Through July and August we ran a series of three creative writing workshops led by creative writing practitioner Michelle Crowther, as part of the Heritage Lottery funded Victorian Blogging project. Six pamphlets were chosen to provide inspiration for participants to write their own poems or short stories and some of the participants have kindly allowed us to share their work. This is the last of three blog posts about the workshops, to coincide with our library display. You can read the first post here and the second here.
Annie Besant, The Legalisation of Female Slavery in England
Prostitution and the Contagious Diseases Acts were the theme of our next pamphlet, The Legislation of Female Slavery in England, written by Annie Besant in 1876. Inspired by the struggles that Annie faced as a wife and mother, Lesley Strachan wrote a poem about Annie’s decision to leave her husband and son behind in 1873 as a result of her loss of faith in God and the church. A photograph of a view from the top of a staircase from Jane Stoke’s Evoke Cards provided the visual stimulus for the poem. One can imagine Annie justifying her decision as she takes each step down the stairs.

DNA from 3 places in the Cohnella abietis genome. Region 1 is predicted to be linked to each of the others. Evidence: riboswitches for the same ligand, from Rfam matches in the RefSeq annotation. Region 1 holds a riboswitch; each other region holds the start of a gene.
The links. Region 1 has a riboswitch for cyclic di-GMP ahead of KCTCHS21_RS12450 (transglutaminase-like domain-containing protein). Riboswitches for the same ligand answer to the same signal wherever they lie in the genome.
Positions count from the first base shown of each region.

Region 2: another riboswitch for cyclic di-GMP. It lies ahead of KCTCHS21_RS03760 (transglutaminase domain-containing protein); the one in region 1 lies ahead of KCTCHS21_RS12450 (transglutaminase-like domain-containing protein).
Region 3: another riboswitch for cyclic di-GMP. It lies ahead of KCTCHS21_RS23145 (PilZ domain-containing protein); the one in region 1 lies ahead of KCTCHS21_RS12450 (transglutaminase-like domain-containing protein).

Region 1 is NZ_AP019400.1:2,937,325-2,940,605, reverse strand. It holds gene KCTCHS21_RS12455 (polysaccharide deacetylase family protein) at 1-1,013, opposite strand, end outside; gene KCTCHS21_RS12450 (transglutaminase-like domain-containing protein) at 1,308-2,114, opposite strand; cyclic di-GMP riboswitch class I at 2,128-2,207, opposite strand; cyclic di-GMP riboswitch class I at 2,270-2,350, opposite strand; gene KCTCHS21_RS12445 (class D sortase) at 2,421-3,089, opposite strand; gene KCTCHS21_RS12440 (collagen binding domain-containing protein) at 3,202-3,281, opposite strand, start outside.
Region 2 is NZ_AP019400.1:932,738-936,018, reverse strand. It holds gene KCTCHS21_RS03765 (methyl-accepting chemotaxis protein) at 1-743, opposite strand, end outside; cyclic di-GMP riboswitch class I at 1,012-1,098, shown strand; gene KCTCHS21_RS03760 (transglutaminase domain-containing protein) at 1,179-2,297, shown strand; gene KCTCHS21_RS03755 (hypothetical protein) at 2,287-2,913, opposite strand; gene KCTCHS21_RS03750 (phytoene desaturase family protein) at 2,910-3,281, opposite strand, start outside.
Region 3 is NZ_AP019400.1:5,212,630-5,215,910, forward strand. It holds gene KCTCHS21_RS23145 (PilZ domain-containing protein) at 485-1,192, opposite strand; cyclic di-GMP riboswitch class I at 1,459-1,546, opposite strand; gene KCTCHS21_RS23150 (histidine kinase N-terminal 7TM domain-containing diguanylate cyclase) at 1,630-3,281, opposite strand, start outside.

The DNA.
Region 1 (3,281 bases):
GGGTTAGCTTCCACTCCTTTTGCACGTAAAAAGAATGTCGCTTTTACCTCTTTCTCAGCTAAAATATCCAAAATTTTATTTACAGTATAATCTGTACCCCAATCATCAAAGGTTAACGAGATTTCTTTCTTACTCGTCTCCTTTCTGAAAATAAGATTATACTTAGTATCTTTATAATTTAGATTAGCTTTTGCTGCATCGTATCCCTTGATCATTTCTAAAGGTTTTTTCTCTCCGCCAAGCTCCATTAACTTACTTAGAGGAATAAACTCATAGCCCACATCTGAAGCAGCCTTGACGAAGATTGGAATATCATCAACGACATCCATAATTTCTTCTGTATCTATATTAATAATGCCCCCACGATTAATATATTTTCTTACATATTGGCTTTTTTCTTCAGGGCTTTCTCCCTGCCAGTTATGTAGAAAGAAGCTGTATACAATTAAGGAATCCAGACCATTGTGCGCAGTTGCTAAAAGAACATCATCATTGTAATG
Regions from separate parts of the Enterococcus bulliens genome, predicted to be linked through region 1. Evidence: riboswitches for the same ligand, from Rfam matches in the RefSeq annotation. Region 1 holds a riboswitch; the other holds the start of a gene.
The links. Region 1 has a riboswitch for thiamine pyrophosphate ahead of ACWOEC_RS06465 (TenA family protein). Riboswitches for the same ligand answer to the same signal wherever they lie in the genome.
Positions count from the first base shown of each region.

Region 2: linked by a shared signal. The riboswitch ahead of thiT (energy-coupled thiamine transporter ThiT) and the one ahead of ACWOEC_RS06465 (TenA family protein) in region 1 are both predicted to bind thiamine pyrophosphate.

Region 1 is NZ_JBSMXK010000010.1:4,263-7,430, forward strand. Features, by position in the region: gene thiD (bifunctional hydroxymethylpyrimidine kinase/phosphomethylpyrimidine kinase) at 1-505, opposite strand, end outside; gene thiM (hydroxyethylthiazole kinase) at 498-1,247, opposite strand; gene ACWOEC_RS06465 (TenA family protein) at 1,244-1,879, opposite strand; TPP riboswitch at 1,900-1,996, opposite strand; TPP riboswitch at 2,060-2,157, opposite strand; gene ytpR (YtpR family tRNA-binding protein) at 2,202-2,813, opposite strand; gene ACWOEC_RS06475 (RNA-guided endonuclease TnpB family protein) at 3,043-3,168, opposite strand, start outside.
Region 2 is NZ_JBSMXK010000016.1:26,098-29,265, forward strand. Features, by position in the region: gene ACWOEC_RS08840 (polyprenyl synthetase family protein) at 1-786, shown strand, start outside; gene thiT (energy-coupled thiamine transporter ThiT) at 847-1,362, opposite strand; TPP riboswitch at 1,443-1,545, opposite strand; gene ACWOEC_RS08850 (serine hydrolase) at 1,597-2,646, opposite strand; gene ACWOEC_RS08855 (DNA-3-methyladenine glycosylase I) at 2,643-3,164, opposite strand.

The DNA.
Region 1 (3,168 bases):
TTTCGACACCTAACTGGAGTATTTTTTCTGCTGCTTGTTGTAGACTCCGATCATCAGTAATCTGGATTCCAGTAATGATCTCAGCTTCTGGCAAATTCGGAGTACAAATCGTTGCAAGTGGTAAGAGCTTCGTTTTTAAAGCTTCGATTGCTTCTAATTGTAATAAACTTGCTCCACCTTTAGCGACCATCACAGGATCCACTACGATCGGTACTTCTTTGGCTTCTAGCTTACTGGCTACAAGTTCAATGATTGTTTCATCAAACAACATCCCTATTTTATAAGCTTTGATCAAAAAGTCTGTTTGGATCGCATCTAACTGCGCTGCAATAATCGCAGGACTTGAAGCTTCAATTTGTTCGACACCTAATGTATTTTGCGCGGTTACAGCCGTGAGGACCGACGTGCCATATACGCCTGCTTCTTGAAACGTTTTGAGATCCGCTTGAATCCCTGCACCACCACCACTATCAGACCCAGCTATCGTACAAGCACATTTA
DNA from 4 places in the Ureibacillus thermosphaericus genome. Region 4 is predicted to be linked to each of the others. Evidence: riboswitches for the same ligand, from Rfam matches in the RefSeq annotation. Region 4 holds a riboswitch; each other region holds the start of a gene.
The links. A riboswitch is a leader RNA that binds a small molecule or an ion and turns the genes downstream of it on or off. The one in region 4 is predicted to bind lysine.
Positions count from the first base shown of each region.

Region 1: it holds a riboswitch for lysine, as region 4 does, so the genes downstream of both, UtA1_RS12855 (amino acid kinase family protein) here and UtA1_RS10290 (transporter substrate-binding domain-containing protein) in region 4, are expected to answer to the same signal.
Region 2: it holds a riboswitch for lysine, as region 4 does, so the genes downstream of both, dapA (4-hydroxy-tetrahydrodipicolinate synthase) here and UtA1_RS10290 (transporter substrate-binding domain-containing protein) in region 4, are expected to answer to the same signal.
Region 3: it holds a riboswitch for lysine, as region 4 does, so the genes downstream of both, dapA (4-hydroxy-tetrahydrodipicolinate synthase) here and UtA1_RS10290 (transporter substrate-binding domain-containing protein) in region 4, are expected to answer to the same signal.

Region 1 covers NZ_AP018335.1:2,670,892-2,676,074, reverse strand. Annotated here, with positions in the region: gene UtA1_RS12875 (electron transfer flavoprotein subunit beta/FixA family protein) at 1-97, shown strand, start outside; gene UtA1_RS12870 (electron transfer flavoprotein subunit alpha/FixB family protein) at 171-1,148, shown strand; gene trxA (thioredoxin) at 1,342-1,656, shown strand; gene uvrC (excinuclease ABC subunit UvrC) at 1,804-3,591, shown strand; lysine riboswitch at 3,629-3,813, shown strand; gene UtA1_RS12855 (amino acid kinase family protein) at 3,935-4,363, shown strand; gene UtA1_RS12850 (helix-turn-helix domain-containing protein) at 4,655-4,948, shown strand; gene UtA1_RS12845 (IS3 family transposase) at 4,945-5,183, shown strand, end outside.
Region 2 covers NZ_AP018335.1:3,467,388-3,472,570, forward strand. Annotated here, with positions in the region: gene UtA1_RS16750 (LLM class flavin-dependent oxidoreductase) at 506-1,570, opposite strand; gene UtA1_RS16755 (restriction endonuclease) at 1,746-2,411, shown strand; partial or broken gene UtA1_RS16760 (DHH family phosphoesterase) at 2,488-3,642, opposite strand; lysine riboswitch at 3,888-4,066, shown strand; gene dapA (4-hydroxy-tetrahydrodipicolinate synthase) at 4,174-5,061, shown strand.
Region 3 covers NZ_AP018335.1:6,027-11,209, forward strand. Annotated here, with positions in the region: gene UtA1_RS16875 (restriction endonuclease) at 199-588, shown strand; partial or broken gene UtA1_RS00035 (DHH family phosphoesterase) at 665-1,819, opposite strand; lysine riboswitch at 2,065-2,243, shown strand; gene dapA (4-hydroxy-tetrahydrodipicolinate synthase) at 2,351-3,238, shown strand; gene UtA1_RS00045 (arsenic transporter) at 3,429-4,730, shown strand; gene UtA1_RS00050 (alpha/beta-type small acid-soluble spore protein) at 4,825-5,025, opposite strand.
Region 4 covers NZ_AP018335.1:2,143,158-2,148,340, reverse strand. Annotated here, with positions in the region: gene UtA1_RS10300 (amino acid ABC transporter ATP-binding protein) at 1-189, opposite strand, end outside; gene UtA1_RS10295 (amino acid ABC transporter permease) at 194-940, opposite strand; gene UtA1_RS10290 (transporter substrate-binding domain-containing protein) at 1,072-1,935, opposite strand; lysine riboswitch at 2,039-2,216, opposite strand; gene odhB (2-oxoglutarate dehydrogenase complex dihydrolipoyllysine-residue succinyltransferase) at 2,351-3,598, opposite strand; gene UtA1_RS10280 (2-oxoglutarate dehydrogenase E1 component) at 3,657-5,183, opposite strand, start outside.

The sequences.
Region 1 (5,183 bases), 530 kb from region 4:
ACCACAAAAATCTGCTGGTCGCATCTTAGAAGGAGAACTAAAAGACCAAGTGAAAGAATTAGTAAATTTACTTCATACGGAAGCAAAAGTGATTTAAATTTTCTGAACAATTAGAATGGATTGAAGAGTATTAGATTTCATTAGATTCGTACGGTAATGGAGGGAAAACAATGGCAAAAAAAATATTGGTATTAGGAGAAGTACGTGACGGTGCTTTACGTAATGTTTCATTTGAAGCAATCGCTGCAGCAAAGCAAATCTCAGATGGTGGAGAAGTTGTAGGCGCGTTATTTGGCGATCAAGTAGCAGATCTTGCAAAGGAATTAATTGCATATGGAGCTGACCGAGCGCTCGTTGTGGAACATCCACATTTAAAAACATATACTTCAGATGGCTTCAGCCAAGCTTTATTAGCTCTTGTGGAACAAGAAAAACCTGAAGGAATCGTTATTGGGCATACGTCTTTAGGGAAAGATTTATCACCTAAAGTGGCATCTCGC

As his wife, I have a role, a duty to fulfil.
As God, with no provocation, threatened my child.
As her mother, my trust and faith has died.
As an ecclesiast, he ordered me to put my own beliefs aside.
As a fanatic, I cannot be a hypocrite.
As a husband, he hurled it as an insult.
I caught it at the door and wear it with pride.
– Excommunication of a Fanatic, Lesley Strachan
‘An emancipated slave’, The Curse of My Early Life
The Curse of my Early Life by an emancipated slave, published in 1876, is a passionately-written first person account of the effects of being subjected to orthodox Christian beliefs from a young age. One of the participants, Ying, drew on her own religious upbringing as a Roman Catholic in the Philippines and wrote down ten words that represented faith creating a sentence for each word, which she crafted into a poem. Ying felt that it was hard to separate family, tradition and values from religion in the Philippines as church-going was so ingrained in early life.
Guy Alfred Aldred, Richard Carlile, Agitator; His Life and Times
Our final pamphlet was Guy Alfred Aldred’s biography of Richard Carlile, agitator; his life and times. Carlile was a freethinker, publisher and writer and an advocate of Thomas Paine. He was an important figure in the history of freedom of the press and was imprisoned for his beliefs. His colourful political as well as personal life was an interesting subject for our writers.